I’ve been arguing that Luke’s Gospel originally may not have had the story of Jesus’ virgin birth but portrayed Jesus as being adopted by God to be his son at the baptism. In the previous post I explained one strategy that could be used to “tame” an otherwise important and beloved text when it held a view that could be seen as problematic. You could edit it. But there are other ways as I explain here (taken from a paper I delivered orally to a group of scholars)
A second strategy that could be used and was used by proto-orthodox Christians to constrain the reading of the text was by putting it in a canon of writings, a collection of texts with varying perspectives which, once placed together, affected how each one would be read.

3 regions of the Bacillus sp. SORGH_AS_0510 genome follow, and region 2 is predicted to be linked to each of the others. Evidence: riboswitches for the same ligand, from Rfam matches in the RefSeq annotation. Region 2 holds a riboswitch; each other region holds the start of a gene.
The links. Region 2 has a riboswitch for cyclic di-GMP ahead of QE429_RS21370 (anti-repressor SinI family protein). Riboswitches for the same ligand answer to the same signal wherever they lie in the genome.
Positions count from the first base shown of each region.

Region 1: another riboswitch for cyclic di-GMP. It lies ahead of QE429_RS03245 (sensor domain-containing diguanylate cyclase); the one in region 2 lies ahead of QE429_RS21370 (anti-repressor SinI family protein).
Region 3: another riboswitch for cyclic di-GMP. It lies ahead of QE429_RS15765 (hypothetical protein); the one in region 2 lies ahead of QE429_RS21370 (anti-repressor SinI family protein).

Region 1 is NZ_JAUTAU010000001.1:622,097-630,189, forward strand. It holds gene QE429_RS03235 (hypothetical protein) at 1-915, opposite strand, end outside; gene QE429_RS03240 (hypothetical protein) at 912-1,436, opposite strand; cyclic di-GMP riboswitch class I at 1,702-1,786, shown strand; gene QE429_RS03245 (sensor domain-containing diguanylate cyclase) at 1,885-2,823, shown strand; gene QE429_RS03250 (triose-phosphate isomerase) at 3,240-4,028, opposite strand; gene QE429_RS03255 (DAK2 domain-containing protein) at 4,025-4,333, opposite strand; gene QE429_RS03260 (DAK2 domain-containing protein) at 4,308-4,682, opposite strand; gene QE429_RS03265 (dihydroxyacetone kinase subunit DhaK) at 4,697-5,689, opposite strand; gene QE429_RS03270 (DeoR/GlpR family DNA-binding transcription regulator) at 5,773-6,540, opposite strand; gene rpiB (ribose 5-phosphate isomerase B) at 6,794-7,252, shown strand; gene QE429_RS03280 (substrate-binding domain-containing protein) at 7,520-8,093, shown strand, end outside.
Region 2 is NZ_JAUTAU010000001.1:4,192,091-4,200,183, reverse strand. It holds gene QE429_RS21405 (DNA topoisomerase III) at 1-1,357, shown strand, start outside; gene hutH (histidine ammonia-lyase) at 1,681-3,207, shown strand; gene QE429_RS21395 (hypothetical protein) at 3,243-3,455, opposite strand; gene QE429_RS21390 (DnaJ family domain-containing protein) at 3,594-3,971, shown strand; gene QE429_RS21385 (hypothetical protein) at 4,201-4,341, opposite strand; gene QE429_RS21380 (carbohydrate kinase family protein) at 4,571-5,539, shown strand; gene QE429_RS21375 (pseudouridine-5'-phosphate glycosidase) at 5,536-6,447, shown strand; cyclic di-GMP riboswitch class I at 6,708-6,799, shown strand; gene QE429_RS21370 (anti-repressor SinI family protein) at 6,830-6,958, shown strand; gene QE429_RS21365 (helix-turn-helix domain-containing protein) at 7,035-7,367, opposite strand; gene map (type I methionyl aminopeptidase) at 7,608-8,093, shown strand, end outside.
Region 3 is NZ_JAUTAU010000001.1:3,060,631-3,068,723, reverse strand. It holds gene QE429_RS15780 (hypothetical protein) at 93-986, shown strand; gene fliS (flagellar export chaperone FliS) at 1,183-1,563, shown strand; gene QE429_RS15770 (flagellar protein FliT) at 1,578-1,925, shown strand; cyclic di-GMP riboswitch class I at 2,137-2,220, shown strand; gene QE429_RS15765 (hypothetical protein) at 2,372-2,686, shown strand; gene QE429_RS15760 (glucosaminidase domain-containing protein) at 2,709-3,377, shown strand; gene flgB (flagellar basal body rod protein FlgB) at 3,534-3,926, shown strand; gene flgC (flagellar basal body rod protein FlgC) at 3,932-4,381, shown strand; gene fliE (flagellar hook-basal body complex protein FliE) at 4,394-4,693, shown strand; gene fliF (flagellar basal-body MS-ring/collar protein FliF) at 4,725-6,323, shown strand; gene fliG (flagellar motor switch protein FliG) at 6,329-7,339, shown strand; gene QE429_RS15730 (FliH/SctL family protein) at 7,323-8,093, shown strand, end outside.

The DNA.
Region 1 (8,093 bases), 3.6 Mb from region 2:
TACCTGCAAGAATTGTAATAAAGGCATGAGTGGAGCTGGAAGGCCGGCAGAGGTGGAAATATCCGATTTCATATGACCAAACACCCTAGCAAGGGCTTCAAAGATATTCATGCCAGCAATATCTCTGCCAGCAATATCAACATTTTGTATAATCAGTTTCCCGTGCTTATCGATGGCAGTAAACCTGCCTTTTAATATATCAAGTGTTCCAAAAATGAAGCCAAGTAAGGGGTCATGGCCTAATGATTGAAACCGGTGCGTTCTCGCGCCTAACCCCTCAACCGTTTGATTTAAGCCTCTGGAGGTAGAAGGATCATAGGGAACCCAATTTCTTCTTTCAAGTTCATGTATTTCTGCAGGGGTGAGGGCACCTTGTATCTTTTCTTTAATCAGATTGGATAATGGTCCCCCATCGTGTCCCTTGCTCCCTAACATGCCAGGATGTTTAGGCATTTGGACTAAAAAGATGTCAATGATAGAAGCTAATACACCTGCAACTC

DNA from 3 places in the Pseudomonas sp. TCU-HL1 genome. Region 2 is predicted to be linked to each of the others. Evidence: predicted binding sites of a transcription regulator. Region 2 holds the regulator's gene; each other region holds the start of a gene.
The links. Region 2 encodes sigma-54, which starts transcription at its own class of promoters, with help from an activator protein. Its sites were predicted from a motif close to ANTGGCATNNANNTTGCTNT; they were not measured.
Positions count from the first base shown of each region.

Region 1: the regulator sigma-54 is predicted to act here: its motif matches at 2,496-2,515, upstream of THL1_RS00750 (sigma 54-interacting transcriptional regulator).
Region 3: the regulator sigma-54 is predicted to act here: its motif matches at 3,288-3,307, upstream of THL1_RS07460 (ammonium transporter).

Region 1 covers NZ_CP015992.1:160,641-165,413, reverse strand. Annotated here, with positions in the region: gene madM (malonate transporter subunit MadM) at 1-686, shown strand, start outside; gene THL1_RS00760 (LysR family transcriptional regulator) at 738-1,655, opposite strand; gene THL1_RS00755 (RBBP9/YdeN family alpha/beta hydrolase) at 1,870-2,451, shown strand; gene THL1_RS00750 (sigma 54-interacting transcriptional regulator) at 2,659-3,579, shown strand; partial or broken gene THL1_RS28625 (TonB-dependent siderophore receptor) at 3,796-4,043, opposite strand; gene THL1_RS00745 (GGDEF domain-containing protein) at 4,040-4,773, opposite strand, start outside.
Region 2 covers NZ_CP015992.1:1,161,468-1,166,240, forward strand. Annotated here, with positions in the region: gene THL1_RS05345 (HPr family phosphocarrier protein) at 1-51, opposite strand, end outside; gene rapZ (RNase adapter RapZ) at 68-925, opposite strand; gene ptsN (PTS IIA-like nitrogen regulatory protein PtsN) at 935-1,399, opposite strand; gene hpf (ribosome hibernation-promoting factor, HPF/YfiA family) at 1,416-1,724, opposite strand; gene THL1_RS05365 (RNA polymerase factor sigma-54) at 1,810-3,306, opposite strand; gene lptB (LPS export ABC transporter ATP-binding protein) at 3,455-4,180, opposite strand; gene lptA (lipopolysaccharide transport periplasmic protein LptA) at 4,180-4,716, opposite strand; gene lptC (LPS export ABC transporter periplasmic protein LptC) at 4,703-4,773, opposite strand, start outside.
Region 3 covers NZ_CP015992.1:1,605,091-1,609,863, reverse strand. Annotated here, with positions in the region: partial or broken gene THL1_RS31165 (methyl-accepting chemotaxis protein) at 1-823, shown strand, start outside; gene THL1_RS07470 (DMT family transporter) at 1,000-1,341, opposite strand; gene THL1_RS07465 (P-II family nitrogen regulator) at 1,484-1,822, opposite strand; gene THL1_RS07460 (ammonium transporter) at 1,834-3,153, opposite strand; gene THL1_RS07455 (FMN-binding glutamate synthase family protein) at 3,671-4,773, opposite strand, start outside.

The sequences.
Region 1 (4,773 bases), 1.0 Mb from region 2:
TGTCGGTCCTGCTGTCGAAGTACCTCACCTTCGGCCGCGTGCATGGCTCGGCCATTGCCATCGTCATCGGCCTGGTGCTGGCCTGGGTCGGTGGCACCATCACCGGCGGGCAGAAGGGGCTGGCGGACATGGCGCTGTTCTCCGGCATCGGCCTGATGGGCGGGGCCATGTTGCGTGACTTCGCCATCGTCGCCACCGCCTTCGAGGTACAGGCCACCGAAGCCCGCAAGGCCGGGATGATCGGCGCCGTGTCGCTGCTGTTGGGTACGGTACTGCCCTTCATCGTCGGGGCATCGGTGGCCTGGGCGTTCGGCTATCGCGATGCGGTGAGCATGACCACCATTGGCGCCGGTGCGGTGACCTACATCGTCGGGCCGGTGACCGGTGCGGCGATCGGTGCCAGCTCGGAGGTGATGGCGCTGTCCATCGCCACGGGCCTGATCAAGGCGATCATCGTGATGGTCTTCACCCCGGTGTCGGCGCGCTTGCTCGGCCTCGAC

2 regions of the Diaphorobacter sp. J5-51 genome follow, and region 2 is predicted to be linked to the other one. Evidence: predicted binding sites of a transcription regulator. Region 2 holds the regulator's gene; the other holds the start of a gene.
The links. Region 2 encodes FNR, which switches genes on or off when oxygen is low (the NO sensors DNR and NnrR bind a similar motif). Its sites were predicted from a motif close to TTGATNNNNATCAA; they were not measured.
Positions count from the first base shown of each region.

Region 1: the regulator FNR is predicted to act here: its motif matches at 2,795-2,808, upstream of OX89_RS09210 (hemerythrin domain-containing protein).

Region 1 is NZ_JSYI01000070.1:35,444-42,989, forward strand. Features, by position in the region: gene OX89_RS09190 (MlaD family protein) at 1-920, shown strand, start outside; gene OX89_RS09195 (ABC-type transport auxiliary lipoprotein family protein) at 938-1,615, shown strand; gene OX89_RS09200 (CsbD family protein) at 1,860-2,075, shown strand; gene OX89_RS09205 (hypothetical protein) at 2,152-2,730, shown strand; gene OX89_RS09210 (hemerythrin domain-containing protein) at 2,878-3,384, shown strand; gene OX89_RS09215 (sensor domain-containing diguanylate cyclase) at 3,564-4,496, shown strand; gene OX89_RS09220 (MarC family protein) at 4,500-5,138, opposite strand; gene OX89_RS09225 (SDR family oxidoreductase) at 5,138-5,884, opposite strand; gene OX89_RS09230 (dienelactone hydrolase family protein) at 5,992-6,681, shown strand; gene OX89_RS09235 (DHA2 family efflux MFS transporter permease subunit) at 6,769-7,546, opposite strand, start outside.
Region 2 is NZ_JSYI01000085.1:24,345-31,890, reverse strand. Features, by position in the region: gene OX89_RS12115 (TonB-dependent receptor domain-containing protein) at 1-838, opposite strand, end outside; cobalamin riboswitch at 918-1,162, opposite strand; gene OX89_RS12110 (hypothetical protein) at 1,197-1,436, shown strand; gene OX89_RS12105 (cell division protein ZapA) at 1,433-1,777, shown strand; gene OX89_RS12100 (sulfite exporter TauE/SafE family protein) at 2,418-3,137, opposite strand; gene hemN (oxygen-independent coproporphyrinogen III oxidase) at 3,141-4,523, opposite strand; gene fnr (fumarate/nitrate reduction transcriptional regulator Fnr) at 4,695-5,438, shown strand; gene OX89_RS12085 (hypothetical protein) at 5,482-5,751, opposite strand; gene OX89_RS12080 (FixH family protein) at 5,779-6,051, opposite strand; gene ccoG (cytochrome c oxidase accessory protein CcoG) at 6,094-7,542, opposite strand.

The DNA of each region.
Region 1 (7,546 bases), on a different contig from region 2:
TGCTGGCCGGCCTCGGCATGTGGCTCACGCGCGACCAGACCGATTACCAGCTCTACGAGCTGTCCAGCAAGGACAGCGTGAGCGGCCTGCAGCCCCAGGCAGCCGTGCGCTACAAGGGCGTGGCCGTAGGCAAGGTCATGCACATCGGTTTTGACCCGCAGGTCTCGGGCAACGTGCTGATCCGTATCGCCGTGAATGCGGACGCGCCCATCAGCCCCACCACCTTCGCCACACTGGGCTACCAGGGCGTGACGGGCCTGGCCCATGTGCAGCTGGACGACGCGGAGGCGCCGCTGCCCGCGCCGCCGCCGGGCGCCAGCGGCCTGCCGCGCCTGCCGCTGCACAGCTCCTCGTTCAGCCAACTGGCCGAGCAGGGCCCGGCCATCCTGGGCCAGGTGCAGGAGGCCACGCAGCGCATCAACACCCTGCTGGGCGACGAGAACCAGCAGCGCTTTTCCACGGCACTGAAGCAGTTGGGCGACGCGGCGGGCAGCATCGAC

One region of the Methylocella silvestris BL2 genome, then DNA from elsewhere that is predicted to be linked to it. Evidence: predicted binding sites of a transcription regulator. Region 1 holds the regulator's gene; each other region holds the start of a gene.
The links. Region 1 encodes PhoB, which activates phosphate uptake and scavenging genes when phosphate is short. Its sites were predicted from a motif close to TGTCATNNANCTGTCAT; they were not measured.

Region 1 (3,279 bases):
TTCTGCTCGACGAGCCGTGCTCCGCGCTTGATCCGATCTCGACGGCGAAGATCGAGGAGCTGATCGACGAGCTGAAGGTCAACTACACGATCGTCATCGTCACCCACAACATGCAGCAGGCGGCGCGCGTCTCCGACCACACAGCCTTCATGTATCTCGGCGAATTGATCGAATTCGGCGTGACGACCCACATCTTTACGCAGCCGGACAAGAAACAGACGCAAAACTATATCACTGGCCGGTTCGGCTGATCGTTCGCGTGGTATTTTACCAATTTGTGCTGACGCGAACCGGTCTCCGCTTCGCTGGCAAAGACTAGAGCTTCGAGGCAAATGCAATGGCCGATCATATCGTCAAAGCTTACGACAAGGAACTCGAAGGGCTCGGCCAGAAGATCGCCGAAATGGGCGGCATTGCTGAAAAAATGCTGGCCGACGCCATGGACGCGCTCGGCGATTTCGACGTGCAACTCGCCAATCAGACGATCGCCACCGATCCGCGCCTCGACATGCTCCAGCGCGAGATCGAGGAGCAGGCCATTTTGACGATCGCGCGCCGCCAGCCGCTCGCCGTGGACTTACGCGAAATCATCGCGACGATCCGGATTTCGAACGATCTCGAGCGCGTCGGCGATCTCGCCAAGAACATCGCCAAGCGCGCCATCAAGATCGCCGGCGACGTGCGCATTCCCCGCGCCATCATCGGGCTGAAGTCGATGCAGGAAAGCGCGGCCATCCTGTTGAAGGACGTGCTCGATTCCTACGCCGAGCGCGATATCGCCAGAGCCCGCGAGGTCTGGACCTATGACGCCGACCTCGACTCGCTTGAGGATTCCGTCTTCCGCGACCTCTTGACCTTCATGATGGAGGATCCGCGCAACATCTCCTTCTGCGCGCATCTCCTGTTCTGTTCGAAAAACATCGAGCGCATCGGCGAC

I’ll not spend much time discussing this strategy, as it is familiar enough to all of us here. It was familiar enough to early Christians as well, as early as Irenaeus, who points out in a famous passage in Book 3 of his Adversus Haereses that various groups of heretics go astray in their thinking because they choose to follow the teachings of just one Gospel or another, rather than recognizing that there are four Gospels whose teachings need to be read in light of one another. And so, he says, the Ebionites err by following only Matthew, those who separate Jesus from the Christ err by reading only Mark, the Marcionites err in accepting only Luke, and the Valentinians err in following only John.
For Irenaeus, and those like him who advocated a four-Gospel canon, all four of these books